Can You Trade in a Financed Car?

Can You Trade in a Financed Car?
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There are always options, even when you think you’re locked into a financed car. If you’re wondering if you can trade in or sell a financed car, the short answer is, yes. Of course, there are a few important tips and trade secrets you’ll want to follow if you decide that trading in a financed car is right for you.

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How does trading in a financed car work?

The idea of a trade-in is either to trade your vehicle in for another that is either paid in full by the trade-in value of your old car, or the money can be put toward a higher-priced vehicle. The vehicle can also be sold outright to the dealer, however, you may still owe money on the payment plan.

If you still have payments left on your car but want to sell it, a trade-in may be a more attractive offer, especially if you still need a vehicle. A seller can apply the value of their trade-in to a newer or different vehicle. Essentially, the dealership is purchasing the trade-in car and applying the payout to the new vehicle and the buyer is responsible for the remainder of the vehicle’s cost.

How soon can you trade in a financed car?

Determining when to trade in a financed car all comes down to how long your loan agreement is.

“You are financing the price of the car and the taxes—you need to remember that,” said a financial and insurance manager at a Montreal Subaru dealership. “If you want to walk away, you’re paying those taxes. And if you walk away early on a 60-month loan, let’s say, then you are in a negative equity, only paying the taxes so far.”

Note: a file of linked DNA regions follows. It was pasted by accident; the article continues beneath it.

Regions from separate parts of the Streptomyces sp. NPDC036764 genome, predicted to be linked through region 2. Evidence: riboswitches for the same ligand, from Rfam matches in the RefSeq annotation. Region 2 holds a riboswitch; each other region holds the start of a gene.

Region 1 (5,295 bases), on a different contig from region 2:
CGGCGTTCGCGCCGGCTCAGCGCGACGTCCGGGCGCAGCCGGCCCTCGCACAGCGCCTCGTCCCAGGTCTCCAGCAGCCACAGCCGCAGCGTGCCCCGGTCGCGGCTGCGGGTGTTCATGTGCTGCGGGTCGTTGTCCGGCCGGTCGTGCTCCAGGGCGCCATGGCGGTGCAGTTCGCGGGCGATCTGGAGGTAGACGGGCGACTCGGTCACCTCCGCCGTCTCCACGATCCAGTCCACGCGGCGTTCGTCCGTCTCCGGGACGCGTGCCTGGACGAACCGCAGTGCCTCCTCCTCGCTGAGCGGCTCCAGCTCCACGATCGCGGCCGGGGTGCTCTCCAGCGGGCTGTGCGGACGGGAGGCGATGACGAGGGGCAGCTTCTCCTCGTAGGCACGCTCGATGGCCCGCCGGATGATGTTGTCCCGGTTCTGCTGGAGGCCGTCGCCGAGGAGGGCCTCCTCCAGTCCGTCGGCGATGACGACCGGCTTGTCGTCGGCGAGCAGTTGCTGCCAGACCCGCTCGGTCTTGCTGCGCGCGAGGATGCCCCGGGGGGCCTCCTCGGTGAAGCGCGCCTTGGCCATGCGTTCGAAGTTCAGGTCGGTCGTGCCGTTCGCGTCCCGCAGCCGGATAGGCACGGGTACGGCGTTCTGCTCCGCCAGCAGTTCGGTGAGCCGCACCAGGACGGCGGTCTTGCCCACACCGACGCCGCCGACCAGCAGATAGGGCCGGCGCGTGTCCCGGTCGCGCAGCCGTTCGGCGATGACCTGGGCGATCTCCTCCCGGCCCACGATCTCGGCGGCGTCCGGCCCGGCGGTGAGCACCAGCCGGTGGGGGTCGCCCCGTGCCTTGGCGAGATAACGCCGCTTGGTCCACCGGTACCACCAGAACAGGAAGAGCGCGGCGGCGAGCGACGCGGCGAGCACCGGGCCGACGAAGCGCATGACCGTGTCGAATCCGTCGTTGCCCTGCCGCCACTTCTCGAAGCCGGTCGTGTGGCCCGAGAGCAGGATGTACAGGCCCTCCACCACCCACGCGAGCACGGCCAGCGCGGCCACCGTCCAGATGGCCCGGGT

You can trade in a car at any point in the loan, but the remaining balance will determine whether you’ll have positive or negative equity.

What is negative equity?

In simple terms, positive equity means you owe less on the car than it’s worth on the market. So negative equity means you still owe more than the car is worth on the market and are on the hook for the remainder of the money owed on the payment plan.

Consider how far along you are in your loan payment. “A lot of manufacturers are pushing for longer and longer financing, which makes for lower monthly payments, but it’s not the best idea,” said the expert. “It’s a depreciating asset.”

Trading in a car with positive equity

Ideally, this is where you want to be when you trade in a financed car. You want to have positive equity, which means you owe less than what the car is worth. You can build positive equity by making extra payments along the way or by ensuring you’re far enough along in the payment loan on a car that holds its residual value well. If you owe much less than the vehicle is worth, you can either pocket the cash or put it toward a new vehicle loan.

Trading in a car with negative equity

This is a much less desirable situation to be in, but it tends to be the case for most people—most cars lose value the moment they leave the lot, so it’s a likely scenario unless you make extra payments or your vehicle holds its value exceptionally well. It can still work, you just need to be aware of where you are in the loan and how much is left.